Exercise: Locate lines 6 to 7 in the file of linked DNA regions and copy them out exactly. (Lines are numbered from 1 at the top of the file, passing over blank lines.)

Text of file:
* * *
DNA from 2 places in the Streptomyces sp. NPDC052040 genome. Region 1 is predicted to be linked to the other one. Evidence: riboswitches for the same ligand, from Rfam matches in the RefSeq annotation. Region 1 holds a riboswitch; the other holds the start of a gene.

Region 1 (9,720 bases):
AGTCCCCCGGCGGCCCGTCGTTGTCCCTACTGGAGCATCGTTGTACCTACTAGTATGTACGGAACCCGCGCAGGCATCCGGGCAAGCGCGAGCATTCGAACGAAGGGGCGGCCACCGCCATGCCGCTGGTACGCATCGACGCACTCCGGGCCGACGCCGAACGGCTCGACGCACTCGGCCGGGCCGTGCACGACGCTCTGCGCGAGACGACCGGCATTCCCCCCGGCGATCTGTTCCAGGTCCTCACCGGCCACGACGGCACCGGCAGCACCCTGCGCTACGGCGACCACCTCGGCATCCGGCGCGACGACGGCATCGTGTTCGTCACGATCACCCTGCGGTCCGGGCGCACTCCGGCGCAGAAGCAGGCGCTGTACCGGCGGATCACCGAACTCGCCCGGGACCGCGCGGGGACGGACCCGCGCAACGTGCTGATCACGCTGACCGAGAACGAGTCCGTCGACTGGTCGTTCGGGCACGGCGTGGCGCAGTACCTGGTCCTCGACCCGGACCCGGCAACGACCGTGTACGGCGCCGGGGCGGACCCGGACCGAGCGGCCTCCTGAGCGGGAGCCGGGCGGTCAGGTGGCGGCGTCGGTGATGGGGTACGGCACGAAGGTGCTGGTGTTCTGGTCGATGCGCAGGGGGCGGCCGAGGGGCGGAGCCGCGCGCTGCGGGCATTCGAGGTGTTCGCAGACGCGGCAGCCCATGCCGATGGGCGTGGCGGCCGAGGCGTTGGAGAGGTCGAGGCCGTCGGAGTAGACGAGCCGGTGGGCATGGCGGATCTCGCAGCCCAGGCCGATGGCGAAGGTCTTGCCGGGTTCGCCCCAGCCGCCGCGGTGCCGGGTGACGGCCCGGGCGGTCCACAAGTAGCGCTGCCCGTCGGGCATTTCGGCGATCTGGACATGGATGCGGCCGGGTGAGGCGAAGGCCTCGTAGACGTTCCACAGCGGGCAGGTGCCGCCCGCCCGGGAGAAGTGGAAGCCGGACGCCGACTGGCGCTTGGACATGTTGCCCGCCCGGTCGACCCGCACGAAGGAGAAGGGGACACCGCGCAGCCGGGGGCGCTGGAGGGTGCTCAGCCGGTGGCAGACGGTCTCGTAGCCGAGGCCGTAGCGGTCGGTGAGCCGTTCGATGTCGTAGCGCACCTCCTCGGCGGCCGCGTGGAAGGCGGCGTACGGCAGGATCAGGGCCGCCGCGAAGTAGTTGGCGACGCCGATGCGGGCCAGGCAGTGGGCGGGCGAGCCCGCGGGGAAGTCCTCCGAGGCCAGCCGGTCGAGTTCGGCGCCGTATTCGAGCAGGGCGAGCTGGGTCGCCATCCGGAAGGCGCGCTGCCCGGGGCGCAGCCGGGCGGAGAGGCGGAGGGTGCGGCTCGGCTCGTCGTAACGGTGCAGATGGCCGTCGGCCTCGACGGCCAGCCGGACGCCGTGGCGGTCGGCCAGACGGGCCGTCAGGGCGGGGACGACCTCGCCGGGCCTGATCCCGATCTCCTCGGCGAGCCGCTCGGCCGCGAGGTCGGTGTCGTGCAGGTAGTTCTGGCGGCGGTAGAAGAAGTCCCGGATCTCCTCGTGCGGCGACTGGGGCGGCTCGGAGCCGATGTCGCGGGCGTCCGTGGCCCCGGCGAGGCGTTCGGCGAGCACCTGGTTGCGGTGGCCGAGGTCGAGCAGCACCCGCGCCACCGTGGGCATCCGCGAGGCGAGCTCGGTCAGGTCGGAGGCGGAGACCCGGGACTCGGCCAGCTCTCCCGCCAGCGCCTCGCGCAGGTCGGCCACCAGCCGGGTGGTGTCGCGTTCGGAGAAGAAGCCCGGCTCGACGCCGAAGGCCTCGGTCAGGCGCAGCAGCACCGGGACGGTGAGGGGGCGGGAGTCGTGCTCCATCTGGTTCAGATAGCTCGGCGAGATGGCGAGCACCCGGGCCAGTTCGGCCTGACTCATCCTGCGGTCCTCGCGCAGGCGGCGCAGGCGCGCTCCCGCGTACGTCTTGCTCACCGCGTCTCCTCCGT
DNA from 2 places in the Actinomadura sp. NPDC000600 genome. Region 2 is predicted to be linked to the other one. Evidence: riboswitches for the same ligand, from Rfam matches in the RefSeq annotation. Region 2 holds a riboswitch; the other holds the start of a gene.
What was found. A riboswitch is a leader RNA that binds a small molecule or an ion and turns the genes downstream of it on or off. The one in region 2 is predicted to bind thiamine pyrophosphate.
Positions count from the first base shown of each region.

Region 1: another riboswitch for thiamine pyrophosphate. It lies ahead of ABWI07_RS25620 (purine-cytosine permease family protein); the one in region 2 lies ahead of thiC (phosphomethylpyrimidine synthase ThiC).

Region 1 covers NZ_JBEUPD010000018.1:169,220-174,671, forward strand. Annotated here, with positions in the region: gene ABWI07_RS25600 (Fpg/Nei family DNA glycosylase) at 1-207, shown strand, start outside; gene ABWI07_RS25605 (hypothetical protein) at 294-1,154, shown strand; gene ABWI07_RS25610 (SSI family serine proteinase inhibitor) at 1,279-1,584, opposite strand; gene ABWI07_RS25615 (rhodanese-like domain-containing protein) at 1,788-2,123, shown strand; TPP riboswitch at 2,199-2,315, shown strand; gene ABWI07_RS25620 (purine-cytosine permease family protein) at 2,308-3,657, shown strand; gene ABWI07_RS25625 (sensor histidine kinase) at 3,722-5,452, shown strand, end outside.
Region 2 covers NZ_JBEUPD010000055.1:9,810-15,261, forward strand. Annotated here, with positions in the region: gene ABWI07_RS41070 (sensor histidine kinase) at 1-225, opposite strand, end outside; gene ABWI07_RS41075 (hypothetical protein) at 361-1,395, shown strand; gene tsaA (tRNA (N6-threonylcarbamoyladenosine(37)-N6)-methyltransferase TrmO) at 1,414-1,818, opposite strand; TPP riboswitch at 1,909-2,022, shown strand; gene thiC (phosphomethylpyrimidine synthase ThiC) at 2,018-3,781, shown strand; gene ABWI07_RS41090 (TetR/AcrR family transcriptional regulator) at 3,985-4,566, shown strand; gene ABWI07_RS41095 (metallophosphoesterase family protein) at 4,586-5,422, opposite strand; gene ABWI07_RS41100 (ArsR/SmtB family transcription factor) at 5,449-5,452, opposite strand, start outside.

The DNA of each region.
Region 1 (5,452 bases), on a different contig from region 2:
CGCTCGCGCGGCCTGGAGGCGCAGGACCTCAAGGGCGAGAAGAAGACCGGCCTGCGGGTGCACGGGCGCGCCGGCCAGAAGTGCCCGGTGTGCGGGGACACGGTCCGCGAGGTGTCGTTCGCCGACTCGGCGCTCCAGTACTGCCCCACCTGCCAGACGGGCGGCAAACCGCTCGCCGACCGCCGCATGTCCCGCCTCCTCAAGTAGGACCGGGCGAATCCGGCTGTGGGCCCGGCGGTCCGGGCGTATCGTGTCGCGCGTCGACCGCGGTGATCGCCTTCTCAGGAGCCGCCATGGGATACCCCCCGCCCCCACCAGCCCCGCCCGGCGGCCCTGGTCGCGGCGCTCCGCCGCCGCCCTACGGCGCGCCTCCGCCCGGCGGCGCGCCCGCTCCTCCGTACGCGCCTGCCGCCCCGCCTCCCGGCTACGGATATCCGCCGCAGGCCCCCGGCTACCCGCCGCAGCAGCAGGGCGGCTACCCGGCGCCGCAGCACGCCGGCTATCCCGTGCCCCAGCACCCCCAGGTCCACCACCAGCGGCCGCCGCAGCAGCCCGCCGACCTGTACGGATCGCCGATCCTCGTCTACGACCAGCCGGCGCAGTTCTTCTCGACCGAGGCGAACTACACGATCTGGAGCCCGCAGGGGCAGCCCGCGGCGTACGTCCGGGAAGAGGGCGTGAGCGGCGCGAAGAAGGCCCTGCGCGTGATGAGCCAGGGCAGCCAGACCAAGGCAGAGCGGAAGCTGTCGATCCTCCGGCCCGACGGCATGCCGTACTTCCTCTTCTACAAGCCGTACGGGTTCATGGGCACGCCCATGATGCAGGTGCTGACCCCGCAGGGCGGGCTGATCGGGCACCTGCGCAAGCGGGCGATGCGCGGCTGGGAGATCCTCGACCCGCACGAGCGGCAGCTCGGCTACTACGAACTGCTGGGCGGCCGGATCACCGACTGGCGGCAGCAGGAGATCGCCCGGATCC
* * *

Positions count from the first base shown of each region.

Region 1: another riboswitch for thiamine pyrophosphate. It lies ahead of ABWI07_RS25620 (purine-cytosine permease family protein); the one in region 2 lies ahead of thiC (phosphomethylpyrimidine synthase ThiC).